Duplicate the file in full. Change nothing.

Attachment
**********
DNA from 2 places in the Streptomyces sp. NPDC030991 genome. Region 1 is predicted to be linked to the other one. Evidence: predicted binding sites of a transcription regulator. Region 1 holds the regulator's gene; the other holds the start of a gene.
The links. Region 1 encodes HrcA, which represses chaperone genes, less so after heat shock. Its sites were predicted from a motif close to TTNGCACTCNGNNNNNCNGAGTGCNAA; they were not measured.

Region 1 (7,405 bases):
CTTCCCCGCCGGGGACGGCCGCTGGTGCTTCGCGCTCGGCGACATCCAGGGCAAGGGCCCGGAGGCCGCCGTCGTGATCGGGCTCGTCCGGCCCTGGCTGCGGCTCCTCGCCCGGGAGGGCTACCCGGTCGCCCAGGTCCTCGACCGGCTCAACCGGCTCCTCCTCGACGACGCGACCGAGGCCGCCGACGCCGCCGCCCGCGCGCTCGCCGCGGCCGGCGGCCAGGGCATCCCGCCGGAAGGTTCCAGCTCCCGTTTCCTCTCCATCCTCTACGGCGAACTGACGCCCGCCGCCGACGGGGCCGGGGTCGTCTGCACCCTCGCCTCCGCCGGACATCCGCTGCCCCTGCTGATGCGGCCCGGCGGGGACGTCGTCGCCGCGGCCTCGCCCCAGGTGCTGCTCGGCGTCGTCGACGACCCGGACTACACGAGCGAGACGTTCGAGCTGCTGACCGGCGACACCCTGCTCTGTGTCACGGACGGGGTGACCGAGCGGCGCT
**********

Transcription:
DNA from 2 places in the Streptomyces sp. NPDC030991 genome. Region 1 is predicted to be linked to the other one. Evidence: predicted binding sites of a transcription regulator. Region 1 holds the regulator's gene; the other holds the start of a gene.
The links. Region 1 encodes HrcA, which represses chaperone genes, less so after heat shock. Its sites were predicted from a motif close to TTNGCACTCNGNNNNNCNGAGTGCNAA; they were not measured.

Region 1 (7,405 bases):
CTTCCCCGCCGGGGACGGCCGCTGGTGCTTCGCGCTCGGCGACATCCAGGGCAAGGGCCCGGAGGCCGCCGTCGTGATCGGGCTCGTCCGGCCCTGGCTGCGGCTCCTCGCCCGGGAGGGCTACCCGGTCGCCCAGGTCCTCGACCGGCTCAACCGGCTCCTCCTCGACGACGCGACCGAGGCCGCCGACGCCGCCGCCCGCGCGCTCGCCGCGGCCGGCGGCCAGGGCATCCCGCCGGAAGGTTCCAGCTCCCGTTTCCTCTCCATCCTCTACGGCGAACTGACGCCCGCCGCCGACGGGGCCGGGGTCGTCTGCACCCTCGCCTCCGCCGGACATCCGCTGCCCCTGCTGATGCGGCCCGGCGGGGACGTCGTCGCCGCGGCCTCGCCCCAGGTGCTGCTCGGCGTCGTCGACGACCCGGACTACACGAGCGAGACGTTCGAGCTGCTGACCGGCGACACCCTGCTCTGTGTCACGGACGGGGTGACCGAGCGGCGCT